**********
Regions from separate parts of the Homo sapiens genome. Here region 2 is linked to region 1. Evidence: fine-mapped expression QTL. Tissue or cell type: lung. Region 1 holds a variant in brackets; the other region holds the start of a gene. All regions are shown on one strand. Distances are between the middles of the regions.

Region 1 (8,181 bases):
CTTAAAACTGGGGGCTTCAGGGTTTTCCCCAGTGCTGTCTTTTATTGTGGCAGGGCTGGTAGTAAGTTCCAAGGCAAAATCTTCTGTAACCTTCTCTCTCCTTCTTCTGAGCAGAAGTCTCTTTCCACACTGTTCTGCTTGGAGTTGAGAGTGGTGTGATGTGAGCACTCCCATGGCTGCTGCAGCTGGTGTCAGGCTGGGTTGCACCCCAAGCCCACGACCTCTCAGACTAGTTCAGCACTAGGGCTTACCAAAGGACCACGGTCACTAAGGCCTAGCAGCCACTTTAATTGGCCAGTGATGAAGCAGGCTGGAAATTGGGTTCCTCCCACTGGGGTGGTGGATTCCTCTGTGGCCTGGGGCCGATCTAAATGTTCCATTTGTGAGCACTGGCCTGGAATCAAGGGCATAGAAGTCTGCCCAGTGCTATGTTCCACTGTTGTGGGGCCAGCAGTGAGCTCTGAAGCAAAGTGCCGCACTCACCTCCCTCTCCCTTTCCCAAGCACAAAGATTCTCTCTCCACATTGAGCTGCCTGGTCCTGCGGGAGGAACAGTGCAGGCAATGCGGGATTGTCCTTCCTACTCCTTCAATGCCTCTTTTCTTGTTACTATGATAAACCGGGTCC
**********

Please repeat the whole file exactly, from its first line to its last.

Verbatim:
Regions from separate parts of the Homo sapiens genome. Here region 2 is linked to region 1. Evidence: fine-mapped expression QTL. Tissue or cell type: lung. Region 1 holds a variant in brackets; the other region holds the start of a gene. All regions are shown on one strand. Distances are between the middles of the regions.

Region 1 (8,181 bases):
CTTAAAACTGGGGGCTTCAGGGTTTTCCCCAGTGCTGTCTTTTATTGTGGCAGGGCTGGTAGTAAGTTCCAAGGCAAAATCTTCTGTAACCTTCTCTCTCCTTCTTCTGAGCAGAAGTCTCTTTCCACACTGTTCTGCTTGGAGTTGAGAGTGGTGTGATGTGAGCACTCCCATGGCTGCTGCAGCTGGTGTCAGGCTGGGTTGCACCCCAAGCCCACGACCTCTCAGACTAGTTCAGCACTAGGGCTTACCAAAGGACCACGGTCACTAAGGCCTAGCAGCCACTTTAATTGGCCAGTGATGAAGCAGGCTGGAAATTGGGTTCCTCCCACTGGGGTGGTGGATTCCTCTGTGGCCTGGGGCCGATCTAAATGTTCCATTTGTGAGCACTGGCCTGGAATCAAGGGCATAGAAGTCTGCCCAGTGCTATGTTCCACTGTTGTGGGGCCAGCAGTGAGCTCTGAAGCAAAGTGCCGCACTCACCTCCCTCTCCCTTTCCCAAGCACAAAGATTCTCTCTCCACATTGAGCTGCCTGGTCCTGCGGGAGGAACAGTGCAGGCAATGCGGGATTGTCCTTCCTACTCCTTCAATGCCTCTTTTCTTGTTACTATGATAAACCGGGTCC